by Emeric Harney September 25, 2018 3 min read
One of our favorite things about tea is its rich history and the cultural significance it holds in cities around the world. While we may speak different languages and observe different customs, tea is oftentimes one of the things that binds us. We love traveling to understand the language of tea and the role it plays in the lives of those who live thousands of miles away from where we call home.
Poured from high above into a slim, delicate glass, Touareg is the tea of choice in Morocco. The tea is served three times to guests, the flavor varying slightly each time. According to an ancient proverb, "The first glass is as gentle as life, the second is as strong as love, the third is as bitter as death."
In the cold climates of Tibet, a brick of black tea is boiled for hours before it is combined with milk, salt, and yak butter to create Po Cha, a comforting, soup-like beverage. Drinking up to 60 cups a day, Tibetans use tea to stay warm as they live and work in the lofty Himalayan mountains.
India’s most popular tea, chai, is sold by street vendors called chai wallahs in small clay cups. Many Indians believe that the dust from these clay cups is a crucial ingredient in this national drink. We recently visited India to learn more about this unique tea. Watch this short video to follow us on our journey.
Called “the drink of the gods,” yerba mate is prepared in a dried calabaza gourd and drunk through a straining straw called a bombilla. The drink is passed around at gatherings to help attendees bond. Refusing the drink or stirring the bombilla is considered to be very rude as it questions the brewing abilities of your host.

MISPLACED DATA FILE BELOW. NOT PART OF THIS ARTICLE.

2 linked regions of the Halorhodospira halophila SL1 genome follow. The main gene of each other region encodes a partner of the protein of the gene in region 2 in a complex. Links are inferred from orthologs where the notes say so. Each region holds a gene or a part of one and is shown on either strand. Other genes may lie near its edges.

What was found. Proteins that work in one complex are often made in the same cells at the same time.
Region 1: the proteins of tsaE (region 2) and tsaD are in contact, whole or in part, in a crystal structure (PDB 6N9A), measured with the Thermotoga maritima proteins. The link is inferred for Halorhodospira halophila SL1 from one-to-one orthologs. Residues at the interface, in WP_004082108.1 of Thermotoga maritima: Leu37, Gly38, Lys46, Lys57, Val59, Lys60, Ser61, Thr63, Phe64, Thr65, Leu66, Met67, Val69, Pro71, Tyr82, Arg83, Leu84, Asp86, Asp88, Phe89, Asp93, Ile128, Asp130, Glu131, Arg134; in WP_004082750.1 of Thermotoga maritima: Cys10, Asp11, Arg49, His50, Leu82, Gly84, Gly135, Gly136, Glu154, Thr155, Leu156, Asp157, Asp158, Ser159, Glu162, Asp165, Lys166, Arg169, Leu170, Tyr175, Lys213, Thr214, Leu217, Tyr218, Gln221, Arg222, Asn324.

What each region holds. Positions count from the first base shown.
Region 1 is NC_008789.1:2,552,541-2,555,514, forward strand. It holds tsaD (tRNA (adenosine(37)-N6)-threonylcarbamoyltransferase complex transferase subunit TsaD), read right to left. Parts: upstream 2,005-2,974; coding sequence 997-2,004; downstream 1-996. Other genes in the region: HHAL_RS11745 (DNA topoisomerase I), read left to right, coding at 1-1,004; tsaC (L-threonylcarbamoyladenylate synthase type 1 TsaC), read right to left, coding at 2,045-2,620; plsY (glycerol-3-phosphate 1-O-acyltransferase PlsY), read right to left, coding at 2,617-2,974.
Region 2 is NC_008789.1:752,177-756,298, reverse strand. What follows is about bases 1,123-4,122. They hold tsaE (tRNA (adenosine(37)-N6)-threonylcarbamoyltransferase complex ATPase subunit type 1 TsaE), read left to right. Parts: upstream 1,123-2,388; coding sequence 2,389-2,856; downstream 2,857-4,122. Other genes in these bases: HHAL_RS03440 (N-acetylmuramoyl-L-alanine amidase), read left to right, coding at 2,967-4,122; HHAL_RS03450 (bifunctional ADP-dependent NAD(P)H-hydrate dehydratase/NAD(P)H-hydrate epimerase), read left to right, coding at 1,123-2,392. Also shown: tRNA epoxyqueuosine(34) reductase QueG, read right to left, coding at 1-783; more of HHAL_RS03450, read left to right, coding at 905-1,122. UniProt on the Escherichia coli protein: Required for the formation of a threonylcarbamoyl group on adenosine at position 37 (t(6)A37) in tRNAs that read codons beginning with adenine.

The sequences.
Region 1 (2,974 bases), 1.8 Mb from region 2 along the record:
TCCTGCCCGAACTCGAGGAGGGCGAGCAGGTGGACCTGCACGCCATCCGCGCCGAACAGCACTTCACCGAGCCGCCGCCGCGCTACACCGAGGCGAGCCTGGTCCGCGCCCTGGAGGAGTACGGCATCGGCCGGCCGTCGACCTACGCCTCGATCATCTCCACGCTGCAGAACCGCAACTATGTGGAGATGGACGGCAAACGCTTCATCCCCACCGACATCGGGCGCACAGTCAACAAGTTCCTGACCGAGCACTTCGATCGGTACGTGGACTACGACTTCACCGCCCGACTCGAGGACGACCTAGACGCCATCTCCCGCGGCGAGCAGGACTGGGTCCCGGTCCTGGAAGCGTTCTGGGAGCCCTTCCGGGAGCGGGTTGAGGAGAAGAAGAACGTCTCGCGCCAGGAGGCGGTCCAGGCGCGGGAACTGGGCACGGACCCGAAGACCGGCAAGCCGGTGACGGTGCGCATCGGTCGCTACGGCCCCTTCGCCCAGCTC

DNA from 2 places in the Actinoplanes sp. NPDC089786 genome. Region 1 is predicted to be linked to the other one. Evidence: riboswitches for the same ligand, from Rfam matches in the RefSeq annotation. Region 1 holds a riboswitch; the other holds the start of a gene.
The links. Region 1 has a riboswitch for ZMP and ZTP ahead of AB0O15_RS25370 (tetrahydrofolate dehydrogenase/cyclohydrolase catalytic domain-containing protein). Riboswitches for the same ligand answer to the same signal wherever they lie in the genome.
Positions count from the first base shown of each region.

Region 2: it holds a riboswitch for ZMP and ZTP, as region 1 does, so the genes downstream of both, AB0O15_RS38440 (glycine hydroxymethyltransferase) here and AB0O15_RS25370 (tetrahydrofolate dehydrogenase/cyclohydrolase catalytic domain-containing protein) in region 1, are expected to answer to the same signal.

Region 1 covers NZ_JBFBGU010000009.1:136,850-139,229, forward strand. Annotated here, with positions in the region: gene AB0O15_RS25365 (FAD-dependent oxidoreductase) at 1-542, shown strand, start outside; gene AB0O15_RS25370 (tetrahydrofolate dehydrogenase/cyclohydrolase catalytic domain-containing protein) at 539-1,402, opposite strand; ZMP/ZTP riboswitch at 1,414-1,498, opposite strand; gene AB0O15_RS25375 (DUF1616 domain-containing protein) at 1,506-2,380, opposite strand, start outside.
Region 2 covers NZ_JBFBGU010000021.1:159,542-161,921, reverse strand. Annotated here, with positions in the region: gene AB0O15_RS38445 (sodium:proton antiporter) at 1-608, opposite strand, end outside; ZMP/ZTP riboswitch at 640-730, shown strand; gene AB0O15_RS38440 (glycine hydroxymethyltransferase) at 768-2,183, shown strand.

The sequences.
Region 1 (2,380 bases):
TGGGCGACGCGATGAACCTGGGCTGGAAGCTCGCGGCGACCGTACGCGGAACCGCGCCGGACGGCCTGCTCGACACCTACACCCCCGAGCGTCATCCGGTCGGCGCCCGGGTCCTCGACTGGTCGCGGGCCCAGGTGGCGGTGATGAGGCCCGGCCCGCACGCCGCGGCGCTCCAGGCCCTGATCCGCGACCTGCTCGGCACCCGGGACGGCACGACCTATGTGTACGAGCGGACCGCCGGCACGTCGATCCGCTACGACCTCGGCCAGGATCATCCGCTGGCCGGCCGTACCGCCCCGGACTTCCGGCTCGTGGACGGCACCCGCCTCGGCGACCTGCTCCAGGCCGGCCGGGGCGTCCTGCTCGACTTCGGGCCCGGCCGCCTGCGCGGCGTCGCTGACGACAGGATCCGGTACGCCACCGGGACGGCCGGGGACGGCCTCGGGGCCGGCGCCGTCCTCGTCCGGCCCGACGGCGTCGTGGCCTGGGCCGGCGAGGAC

In China, lengthy tea ceremonies, or Gongfu Teas, are held at gatherings to show respect to guests and at weddings as a way of thanking parents for years of love and care. During Gongfu Tea a larger emphasis is placed on the ceremony itself than the quality of tea, but traditionally only Oolong and Pu’erh teas are used.
Like the Chinese, the Japanese hold tea ceremonies using matcha tea. The lengthy process includes steps for preparing your home, how guests can enter your home, the order in which utensils are brought into a room, how these utensils are cleaned and warmed, the brewing, and the cleanup. These details can vary depending on the time of day and season.
Although tea has had a presence in England since the 17th century, it wasn’t until the 19th century when Anna Russell, the Duchess of Bedford, started taking tea with cakes later in the afternoon that high tea gained popularity. Today, tea is an integral part of British life and identity.
Whether it’s served at home or at a tea house known as a chaikhaneh, tea is always carried in on a silver tray accompanied by a yellow rock candy called a nabat. It has such a constant presence in Iranian life that kettles are kept on the stove all day. Brewed strong, people often place a sugar cube between their teeth and suck the liquid through it to counteract the black tea’s bitterness.
Want to learn more about the history of tea and the history of Harney and Sons? Check out some of our favorite reads:
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Enjoy getting to know Tsuyoshi Sugimoto, the owner and president of Shohokuenchten tea company in Kyoto, Japan, and a longtime colleague and friend of the Harneys.
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